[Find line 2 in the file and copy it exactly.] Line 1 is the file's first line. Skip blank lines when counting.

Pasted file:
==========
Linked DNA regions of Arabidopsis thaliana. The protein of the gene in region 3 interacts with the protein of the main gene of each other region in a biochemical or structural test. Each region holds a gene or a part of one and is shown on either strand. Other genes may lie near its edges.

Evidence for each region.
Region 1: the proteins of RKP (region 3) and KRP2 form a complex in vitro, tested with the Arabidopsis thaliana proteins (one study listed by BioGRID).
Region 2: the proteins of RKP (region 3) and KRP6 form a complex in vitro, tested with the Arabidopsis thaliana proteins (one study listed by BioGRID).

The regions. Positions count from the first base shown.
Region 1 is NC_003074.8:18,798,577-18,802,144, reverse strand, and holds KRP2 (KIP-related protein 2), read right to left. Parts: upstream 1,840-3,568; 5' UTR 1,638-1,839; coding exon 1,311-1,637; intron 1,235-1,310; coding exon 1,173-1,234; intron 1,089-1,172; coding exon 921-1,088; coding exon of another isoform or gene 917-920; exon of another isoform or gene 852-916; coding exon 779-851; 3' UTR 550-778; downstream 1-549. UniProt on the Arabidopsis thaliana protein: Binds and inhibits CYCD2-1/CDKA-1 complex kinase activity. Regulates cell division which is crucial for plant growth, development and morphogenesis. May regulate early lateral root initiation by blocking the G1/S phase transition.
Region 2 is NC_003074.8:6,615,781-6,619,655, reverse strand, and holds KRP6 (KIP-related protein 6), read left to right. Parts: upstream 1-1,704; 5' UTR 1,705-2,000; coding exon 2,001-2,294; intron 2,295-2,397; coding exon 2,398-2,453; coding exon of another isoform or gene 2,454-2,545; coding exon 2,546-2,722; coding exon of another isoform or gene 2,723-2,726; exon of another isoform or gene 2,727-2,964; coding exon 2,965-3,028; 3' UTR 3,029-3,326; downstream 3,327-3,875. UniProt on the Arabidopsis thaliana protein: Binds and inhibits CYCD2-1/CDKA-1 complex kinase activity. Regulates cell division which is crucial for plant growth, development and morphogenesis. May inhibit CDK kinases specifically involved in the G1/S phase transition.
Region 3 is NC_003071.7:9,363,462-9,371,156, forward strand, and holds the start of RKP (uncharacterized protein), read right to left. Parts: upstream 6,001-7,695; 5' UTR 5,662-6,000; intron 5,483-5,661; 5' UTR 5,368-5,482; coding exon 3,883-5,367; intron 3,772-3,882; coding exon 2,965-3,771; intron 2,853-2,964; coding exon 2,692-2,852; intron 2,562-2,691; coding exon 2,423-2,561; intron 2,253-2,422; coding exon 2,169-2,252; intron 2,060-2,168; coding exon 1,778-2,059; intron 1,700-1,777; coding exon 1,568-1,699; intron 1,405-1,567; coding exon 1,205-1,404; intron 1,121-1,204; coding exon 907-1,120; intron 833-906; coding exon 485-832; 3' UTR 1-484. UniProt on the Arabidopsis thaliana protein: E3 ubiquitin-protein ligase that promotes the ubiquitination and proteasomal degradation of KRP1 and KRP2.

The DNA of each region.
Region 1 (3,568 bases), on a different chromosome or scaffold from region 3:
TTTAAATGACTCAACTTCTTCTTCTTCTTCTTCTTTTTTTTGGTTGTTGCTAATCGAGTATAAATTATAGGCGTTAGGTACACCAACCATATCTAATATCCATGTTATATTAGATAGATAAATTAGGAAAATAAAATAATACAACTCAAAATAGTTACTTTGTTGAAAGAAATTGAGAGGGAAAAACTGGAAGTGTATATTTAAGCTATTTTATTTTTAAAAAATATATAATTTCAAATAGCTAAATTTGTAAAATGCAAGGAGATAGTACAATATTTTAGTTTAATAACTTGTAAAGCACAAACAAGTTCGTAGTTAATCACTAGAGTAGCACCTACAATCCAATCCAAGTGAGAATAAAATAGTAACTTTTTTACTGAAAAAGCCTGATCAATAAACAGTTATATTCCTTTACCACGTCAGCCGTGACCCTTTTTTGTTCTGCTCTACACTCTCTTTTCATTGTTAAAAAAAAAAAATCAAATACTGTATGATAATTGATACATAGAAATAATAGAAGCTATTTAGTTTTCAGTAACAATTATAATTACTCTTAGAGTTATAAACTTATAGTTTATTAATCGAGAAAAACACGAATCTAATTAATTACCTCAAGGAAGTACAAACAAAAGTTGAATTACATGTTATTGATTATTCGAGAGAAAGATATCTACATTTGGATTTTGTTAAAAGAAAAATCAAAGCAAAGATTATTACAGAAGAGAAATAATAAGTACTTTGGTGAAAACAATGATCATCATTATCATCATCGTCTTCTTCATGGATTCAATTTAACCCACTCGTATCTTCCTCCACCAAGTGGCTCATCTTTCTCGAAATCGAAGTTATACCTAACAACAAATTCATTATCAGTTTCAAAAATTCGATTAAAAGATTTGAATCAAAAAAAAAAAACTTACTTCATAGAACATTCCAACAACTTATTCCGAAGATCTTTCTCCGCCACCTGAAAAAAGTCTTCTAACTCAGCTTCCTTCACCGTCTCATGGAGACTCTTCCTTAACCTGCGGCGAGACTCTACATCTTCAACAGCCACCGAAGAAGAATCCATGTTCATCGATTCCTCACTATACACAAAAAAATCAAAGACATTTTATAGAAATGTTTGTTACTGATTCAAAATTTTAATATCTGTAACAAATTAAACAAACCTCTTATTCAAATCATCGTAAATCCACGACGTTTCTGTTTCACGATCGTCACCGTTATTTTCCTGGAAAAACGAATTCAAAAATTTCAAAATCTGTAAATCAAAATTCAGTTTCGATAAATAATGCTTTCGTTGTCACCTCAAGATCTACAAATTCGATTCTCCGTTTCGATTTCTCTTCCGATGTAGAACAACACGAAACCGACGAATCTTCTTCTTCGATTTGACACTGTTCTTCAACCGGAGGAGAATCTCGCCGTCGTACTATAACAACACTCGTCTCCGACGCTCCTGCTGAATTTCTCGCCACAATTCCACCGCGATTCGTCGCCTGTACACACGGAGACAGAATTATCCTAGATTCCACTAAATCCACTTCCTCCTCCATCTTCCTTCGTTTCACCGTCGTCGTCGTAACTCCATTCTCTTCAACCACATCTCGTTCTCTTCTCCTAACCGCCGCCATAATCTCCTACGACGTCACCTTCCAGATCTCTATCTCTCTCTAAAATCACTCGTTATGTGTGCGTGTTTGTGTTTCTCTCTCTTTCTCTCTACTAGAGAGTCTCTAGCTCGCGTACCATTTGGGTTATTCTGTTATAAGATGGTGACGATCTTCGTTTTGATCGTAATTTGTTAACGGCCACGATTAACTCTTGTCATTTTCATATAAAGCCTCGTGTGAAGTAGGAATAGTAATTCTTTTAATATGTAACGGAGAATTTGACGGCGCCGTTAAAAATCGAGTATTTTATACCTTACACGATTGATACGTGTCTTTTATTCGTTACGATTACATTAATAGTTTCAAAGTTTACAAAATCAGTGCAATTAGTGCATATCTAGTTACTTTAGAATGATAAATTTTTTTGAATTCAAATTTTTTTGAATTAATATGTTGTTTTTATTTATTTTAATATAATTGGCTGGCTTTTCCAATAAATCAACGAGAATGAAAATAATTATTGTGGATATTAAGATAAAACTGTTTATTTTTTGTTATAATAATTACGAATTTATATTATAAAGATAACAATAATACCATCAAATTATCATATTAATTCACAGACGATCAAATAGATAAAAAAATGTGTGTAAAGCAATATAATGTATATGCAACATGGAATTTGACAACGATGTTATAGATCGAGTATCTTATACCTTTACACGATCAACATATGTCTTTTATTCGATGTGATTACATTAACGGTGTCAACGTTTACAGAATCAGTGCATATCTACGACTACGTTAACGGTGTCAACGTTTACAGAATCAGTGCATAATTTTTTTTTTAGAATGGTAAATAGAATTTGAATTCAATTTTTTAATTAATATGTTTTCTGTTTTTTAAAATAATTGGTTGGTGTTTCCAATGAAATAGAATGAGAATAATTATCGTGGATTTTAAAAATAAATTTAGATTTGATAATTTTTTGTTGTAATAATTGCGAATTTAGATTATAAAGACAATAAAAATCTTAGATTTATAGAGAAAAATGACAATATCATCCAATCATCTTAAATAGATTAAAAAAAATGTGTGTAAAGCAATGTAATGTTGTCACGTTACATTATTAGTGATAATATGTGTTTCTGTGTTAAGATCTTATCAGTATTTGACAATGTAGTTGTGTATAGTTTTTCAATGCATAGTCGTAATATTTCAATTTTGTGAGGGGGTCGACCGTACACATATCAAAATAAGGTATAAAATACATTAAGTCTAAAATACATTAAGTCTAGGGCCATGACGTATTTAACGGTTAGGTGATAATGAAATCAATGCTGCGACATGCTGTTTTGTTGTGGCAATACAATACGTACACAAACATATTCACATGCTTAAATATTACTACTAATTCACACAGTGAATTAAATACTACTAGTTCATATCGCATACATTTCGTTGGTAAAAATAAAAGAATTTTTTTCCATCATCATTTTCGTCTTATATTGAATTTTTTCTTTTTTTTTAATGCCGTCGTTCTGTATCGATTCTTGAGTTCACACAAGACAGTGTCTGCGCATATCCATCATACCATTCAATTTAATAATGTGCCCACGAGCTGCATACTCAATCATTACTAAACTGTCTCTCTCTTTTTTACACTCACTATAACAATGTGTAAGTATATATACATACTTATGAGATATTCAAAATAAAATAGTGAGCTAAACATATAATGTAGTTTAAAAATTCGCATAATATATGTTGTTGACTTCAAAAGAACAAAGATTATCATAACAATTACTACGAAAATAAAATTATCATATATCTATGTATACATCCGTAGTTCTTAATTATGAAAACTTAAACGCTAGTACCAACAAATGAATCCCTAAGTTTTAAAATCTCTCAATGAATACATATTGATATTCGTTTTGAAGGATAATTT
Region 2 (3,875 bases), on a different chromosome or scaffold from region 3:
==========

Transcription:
Evidence for each region.